The year was 2008 and Okwuosa and his partner at the time, also named Kene, were desperately looking for greener pastures beyond the borders of the United Kingdom (UK), where they were both employed as assistant general manager and general manager respectively at Odeon Cinemas.
“I had a conversation with Kene on the first of December 2008 and he was saying there is an opportunity with a friend of his who was an investor in Nigeria and we could go back, set up a company and create a great product in Nigeria. I resigned from my job on the second of December, I saw my family on the third of December and I caught a flight on the fourth of December after not being back in Nigeria for 11 years,” says Okwuosa.
And their voyage back home was favored by lady luck. A South African company at the time was exiting the Nigerian market and their assets were up for grabs. With the help of their investor, the pair bought up the assets and just like that, Genesis Deluxe Cinemas was born. It was a magical moment in the lives of the newly-minted entrepreneurs.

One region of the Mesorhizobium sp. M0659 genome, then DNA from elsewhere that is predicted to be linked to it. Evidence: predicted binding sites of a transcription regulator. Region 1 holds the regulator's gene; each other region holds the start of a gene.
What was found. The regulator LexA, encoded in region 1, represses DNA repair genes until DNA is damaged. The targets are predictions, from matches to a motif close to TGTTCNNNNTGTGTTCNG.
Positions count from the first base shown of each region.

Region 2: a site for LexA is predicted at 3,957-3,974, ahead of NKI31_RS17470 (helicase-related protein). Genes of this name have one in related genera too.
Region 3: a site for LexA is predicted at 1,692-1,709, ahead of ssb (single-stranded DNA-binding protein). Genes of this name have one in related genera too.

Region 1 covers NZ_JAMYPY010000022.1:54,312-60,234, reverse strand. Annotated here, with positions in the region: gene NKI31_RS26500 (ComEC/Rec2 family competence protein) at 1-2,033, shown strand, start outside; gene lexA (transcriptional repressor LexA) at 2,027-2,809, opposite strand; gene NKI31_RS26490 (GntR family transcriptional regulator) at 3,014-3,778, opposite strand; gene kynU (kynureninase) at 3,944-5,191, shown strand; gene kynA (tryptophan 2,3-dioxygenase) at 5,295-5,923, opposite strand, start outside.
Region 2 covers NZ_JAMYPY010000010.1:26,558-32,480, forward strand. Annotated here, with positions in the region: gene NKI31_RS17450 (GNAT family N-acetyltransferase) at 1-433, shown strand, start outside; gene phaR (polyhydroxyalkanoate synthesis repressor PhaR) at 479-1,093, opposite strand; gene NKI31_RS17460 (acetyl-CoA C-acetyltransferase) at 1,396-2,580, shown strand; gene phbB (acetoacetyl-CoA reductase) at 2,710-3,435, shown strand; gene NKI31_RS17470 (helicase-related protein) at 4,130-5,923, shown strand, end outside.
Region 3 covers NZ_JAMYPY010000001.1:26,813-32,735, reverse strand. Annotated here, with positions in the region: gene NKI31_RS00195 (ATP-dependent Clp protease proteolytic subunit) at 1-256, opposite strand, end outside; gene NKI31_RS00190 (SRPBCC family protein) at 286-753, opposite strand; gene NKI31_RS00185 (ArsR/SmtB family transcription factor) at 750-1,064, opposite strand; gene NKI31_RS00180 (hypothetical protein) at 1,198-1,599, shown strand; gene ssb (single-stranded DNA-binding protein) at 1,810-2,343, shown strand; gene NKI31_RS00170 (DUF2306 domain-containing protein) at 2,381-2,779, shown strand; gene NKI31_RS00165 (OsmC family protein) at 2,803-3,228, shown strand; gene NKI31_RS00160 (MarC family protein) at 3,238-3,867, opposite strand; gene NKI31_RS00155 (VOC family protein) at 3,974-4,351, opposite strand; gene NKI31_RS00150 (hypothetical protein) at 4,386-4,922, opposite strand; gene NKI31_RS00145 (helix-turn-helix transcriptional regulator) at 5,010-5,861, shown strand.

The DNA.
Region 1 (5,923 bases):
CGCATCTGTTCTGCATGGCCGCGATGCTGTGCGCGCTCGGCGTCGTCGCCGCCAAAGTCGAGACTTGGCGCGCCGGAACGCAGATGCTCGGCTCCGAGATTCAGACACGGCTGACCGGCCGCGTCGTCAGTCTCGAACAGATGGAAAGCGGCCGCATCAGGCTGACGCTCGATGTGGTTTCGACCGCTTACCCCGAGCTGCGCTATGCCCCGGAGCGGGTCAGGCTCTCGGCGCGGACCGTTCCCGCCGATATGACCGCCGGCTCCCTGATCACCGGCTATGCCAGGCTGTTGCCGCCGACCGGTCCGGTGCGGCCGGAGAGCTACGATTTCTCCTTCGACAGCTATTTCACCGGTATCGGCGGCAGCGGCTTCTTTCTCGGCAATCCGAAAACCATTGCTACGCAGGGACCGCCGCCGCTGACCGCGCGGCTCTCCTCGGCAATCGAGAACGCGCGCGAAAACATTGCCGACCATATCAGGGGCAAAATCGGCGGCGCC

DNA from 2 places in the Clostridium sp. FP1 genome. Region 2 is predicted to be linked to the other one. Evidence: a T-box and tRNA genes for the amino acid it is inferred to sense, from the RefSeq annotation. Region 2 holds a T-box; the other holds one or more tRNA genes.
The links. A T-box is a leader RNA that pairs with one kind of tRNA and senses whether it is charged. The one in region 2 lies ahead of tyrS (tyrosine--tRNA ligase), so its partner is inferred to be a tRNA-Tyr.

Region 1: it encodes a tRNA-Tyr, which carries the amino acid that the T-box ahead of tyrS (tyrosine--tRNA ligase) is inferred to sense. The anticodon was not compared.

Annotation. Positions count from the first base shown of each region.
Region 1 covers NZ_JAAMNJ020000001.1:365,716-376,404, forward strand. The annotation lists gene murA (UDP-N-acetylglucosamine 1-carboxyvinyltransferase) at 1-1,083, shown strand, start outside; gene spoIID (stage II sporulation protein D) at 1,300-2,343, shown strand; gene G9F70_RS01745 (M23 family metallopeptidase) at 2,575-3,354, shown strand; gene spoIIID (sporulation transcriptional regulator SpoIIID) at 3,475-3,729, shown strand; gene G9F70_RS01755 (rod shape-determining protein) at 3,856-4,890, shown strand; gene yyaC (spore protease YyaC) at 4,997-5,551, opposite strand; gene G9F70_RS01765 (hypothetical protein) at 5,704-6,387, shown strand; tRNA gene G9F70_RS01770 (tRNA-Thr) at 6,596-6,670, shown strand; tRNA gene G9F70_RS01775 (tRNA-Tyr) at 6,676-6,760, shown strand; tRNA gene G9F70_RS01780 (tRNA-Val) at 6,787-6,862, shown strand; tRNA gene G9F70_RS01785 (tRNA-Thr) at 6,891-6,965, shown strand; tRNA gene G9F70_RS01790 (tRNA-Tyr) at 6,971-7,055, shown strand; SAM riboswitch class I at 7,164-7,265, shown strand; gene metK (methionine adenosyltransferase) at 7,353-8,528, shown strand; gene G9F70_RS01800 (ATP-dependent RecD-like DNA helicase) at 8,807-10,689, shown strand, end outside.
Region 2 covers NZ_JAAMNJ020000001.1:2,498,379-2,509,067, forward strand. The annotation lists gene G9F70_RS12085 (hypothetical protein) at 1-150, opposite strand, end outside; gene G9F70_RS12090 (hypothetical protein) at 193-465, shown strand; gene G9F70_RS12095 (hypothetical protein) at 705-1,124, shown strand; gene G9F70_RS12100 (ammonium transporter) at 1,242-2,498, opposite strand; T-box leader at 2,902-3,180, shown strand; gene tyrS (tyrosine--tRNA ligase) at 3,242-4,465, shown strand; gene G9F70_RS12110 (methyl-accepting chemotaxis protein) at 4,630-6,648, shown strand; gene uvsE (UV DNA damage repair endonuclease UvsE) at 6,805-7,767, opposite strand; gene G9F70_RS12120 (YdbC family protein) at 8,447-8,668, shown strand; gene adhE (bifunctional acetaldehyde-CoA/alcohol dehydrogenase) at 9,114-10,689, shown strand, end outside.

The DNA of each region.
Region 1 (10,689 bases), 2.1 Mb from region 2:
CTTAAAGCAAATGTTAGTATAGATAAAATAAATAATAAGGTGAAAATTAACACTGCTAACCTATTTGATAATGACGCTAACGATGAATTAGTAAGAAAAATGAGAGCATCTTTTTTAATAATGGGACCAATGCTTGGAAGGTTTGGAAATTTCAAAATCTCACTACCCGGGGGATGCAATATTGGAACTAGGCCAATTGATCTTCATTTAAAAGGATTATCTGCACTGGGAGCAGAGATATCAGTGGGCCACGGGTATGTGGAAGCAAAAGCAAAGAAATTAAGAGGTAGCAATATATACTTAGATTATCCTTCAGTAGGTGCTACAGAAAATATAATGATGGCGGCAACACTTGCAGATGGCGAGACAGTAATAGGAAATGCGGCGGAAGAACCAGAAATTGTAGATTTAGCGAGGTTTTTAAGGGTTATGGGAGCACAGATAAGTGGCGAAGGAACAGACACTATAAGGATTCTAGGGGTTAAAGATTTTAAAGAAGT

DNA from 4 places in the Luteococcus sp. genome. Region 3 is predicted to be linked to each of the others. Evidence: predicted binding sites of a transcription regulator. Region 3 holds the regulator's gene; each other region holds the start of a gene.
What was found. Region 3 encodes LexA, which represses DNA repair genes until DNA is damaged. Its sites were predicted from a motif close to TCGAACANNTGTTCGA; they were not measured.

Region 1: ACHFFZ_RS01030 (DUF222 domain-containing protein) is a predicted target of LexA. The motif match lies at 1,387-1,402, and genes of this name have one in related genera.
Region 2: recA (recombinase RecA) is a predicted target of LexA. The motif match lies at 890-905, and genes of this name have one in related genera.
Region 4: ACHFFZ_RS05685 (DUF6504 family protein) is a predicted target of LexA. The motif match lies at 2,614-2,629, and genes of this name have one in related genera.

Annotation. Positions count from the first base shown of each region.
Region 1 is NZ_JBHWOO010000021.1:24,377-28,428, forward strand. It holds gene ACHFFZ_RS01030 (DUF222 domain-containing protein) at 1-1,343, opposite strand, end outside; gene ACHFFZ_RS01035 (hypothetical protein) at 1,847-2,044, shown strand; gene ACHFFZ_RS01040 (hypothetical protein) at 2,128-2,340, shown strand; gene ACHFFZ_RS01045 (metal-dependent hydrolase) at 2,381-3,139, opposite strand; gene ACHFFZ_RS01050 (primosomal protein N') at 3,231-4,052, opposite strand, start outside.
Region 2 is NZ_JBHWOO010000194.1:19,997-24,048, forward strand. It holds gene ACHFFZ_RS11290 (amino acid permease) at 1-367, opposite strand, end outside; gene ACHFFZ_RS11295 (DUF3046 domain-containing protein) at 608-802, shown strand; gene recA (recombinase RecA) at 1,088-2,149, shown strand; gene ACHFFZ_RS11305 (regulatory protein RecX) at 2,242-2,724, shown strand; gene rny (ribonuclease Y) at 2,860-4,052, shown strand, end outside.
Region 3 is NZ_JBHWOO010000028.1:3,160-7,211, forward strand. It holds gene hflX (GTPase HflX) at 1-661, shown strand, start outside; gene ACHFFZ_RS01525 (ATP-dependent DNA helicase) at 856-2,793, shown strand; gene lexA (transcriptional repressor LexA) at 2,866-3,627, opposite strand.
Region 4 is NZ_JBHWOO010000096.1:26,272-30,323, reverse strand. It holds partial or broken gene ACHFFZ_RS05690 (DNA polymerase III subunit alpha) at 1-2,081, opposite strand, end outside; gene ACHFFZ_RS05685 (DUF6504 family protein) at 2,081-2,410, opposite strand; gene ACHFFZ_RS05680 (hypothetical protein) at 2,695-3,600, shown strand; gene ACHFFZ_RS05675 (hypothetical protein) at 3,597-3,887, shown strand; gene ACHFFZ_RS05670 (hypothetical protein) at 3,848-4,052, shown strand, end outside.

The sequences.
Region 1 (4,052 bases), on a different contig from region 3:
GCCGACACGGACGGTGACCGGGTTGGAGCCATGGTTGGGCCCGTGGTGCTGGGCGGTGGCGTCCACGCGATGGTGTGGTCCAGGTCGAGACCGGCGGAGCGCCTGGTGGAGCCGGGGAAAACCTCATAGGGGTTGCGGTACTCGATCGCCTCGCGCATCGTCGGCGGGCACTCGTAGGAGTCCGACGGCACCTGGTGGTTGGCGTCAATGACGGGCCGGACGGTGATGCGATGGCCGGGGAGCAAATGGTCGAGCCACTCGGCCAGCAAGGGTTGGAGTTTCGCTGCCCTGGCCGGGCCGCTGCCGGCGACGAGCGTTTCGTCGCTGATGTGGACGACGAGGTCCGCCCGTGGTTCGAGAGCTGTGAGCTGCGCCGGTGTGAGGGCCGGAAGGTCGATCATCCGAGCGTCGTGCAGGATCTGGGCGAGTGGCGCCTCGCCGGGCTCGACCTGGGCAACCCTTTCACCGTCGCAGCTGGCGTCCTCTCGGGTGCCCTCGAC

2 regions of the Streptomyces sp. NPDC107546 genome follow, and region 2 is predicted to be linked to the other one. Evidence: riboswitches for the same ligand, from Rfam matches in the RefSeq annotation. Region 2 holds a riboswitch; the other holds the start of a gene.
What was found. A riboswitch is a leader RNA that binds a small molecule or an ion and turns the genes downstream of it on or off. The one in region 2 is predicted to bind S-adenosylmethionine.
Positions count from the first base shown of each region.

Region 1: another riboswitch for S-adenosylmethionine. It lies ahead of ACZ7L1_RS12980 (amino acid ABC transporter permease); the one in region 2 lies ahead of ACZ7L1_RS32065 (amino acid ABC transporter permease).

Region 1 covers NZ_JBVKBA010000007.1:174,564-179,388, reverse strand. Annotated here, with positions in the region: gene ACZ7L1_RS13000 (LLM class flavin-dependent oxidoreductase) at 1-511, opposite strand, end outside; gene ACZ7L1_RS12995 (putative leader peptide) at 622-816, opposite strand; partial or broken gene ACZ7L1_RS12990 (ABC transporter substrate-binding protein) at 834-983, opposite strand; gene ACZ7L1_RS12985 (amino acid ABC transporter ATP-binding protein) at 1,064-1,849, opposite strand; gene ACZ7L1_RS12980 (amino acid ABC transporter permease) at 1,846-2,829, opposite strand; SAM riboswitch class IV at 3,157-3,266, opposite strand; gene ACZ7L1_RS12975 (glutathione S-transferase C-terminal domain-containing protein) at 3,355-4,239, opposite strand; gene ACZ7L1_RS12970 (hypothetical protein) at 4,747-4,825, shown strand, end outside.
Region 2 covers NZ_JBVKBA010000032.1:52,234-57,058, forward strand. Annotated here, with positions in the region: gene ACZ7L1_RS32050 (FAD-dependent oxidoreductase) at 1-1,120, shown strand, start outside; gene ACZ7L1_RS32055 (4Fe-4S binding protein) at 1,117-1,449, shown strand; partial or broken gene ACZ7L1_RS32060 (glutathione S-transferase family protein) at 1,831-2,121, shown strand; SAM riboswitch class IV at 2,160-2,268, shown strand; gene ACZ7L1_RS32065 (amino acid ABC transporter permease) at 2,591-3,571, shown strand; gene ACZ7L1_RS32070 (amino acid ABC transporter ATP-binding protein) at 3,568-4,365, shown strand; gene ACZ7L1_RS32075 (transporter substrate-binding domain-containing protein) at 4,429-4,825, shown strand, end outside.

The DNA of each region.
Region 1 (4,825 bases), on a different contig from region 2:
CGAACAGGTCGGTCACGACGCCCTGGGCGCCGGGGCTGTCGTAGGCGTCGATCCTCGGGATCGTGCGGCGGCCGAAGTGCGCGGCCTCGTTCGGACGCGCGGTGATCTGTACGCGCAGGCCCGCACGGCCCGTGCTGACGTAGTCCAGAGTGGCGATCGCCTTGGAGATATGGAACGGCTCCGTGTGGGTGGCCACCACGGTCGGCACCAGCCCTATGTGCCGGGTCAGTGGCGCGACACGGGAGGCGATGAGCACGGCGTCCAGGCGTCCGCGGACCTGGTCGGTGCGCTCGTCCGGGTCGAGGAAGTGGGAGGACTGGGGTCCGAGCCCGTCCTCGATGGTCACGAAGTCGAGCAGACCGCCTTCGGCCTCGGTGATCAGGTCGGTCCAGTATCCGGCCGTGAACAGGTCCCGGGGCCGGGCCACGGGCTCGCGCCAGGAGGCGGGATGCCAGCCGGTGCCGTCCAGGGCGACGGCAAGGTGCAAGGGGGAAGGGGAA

With three chains of Genesis Cinemas under their belt, the pair were ready to reap the profits of their entrepreneurial pursuits until everything went belly up.
“A year later, that deal went so bad we had to exit. Myself and Kene exited the company to our dismay. The private investor owned most of the business and there were issues between the investor and my partner relating to a slight misalignment of the company. We were torn between either staying in Lagos or going back to the UK. We decided to stay and tug it out,” says Okwuosa.
The pair had to downsize from the guest house they were staying in to a smaller flat and survived on noodles, while they hatched their next plan. They turned their living room into an office and went back to the drawing board.